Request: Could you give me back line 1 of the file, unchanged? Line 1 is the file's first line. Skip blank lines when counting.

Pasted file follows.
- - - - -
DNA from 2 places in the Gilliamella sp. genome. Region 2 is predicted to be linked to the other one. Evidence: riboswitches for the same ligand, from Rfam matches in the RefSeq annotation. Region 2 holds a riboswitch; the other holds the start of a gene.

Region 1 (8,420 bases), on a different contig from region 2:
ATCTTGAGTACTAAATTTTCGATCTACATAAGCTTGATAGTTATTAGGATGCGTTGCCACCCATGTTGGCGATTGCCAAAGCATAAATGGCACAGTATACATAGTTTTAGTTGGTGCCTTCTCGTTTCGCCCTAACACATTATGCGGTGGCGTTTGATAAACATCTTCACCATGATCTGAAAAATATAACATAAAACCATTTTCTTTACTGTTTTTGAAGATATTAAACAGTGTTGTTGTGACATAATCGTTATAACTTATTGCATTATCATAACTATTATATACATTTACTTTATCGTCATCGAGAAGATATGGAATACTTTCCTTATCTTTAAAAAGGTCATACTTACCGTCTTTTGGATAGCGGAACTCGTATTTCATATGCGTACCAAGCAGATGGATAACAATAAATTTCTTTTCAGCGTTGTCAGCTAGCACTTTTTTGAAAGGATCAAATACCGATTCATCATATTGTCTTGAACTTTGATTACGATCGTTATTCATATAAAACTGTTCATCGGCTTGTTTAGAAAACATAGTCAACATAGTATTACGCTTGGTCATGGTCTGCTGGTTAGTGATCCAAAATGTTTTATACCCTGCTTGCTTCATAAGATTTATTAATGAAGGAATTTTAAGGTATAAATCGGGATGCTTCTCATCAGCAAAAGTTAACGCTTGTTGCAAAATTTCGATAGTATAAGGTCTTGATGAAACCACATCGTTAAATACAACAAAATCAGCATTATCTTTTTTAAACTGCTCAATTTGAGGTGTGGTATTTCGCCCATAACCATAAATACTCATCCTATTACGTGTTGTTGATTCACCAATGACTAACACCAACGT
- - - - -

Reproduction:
DNA from 2 places in the Gilliamella sp. genome. Region 2 is predicted to be linked to the other one. Evidence: riboswitches for the same ligand, from Rfam matches in the RefSeq annotation. Region 2 holds a riboswitch; the other holds the start of a gene.